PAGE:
Every living being fights to survive and the fittest survive, microbes which because infections are no different. As we try to survive inventing vaccines and antibiotics against microbes, they survive by evoking resistance to them.

Microbes, when stressed, adapt to different hosts (monkey to man, like ebola), different atmosphere and different climatic conditions. Hence, we are under constant threat from either new or refurbish existing microbes. Human evolution requires a long time to adapt to new invaders and so we need to constantly be on the watch to handle these threats.

Around 100 years back, early in 20th century, the average life expectancy of an Indian was around 25 years. Death was predominantly from a single cause, infection. Starvation and poor sanitation predisposed to infections and the poor and debilitated succumbed. Any baby born had a 20% chance of dying before 1 year.

By 1970s life expectancy increased to 50 years and by 21st century life expectancy reached nearly 70 years. Apart from availability of food and improvements in sanitation, the major medical reasons for improved survival are vaccination and antibiotics.

At independence, India hardly had a health infrastructure. But antibiotics were available by then. Health care personnel observed that lives were saved just by a few shots of antibiotics. With limited diagnostic facility, every sick patient was considered to harbour infection and antibiotics were given to anybody visiting a doctor. This practice continues to a significant extent across India despite advances in diagnostic armamentarium in the present era.

Dr. Vijayalakshmi Balakrishnan

Empirical antibiotic usage is considered cost effective and tests are often not sent. Patients just walk to a pharmacy, purchase antibiotics without a prescription and consume them. There is no restriction on over the counter antibiotic purchase. Unnecessary antibiotic usage maybe to the extent of 30% to 50% across India.

As India developed and became self-sufficient, we have made great strides in health care. We have excellent treatment for almost anything and everything. Our medical care is considered world class. Organ transplantation, newer prosthetic implants, monoclonal drugs for cancers and immune diseases have essentially reversed what was considered practically impossible 20 years back. However, we need to remember that these therapies also impair the body's innate ability to fight infections.

We are a nation where still a significant number of our children die from loose stools and lung infections. Our developments in sanitation has not paralleled with our growth as a nation otherwise. Hence, infections in the community is still high. This obviously increases the outpatient usage of antibiotic, often over the counter and in inappropriate doses. Moreover, to increase yield in animal husbandry and agriculture, antibiotics and pesticides are used recklessly. India is one of the top consumers of agricultural antibiotics worldwide, accounting for 3 percent of global consumption. Antibiotics are mixed in fodder and fed to the animals. These antibiotics essentially reach the surface water. At one end, community infection rates are higher and other end, with antibiotics in the water table, resistant bugs are constantly evolving. Add to that, the lack of control on antibiotic prescriptions and lack of quality checks in antibiotic manufacturing further aggravate the issue.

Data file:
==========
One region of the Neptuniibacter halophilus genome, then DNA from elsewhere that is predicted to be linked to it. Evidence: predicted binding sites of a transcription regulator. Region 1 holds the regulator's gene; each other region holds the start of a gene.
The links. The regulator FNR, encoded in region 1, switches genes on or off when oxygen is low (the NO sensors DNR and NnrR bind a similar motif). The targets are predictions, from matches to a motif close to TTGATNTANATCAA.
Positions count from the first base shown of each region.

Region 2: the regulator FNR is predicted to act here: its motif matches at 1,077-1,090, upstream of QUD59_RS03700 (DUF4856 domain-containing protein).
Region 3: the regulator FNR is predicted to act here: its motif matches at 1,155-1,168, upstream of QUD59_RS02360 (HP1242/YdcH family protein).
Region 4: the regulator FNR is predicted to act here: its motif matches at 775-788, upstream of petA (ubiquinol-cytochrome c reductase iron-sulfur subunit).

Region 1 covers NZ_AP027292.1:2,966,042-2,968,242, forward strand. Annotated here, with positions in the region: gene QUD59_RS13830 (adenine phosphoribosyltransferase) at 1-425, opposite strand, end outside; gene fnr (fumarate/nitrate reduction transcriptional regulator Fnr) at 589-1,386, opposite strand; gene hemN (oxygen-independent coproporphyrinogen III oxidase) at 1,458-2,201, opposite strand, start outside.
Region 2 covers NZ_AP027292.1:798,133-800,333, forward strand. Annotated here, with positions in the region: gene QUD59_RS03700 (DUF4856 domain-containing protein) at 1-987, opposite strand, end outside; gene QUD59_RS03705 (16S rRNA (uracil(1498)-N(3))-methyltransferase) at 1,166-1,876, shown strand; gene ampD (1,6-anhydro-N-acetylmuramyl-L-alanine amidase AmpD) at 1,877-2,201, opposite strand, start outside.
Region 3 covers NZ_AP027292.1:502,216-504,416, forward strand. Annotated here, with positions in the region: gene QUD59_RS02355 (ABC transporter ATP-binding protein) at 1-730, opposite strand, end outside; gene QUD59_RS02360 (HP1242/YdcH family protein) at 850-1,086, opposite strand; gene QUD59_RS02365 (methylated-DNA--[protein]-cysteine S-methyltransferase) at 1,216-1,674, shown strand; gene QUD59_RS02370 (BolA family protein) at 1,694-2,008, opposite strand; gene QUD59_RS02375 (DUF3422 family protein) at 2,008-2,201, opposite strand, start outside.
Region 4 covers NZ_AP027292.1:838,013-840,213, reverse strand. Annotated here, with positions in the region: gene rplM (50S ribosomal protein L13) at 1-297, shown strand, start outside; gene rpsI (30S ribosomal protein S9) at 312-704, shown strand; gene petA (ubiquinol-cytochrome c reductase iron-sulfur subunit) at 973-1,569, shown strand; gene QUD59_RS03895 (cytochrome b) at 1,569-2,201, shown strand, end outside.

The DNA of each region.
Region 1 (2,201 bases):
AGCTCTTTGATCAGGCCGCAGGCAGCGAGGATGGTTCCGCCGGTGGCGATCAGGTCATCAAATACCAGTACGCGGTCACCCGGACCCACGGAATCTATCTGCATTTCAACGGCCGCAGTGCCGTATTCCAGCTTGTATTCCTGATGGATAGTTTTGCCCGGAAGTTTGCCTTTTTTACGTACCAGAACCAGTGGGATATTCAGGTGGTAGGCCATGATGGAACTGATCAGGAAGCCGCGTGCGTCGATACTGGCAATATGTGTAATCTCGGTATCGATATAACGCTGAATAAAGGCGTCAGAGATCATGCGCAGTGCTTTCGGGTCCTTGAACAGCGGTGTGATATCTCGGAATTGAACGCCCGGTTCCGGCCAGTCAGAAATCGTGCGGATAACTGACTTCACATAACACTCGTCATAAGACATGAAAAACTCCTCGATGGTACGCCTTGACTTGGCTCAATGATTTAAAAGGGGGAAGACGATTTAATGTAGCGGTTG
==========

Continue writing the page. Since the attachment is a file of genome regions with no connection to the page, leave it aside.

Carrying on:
Resistant infections are constantly on the rise. Most of the infections in Indian hospitals are caused by microbes which normally reside in our food pipe. With constant pressure from the antibiotics reaching our food pipe via food, water, tablets and injections, most of the infections are resistant to the usual antibiotics by the time a patient gets admitted to a hospital. Hospitals end up using broad spectrum antibiotics to save the patient. As the microbes in the hospital environment and the patient’s food pipe get exposed to these broad and potent antibiotics, they further develop resistance against them.  We now come across microbes in hospitals which are practically resistant to every available antibiotic.

A new scenario is emerging now, like for example, a patient with a deadly cancer survives the cancer with the excellent standard of treatment available but succumbs to an infection with a resistant microbe from the hospital. Soon this scenario may shift to patients getting admitted for trivial illnesses also. Antibiotics have saved lives, but they can also take lives. Appropriate use of good quality antibiotics in right dose for right duration for right indications, in both humans and animals is the need of the day. Antibiotic quality checks, limiting antibiotic access for growth promotion in animals and controlling indiscriminate use of antibiotics in humans are mandatory.

- Dr. Vijayalakshmi Balakrishnan is a Senior Consultant, Infectious Diseases, Kauvery Hospital, Chennai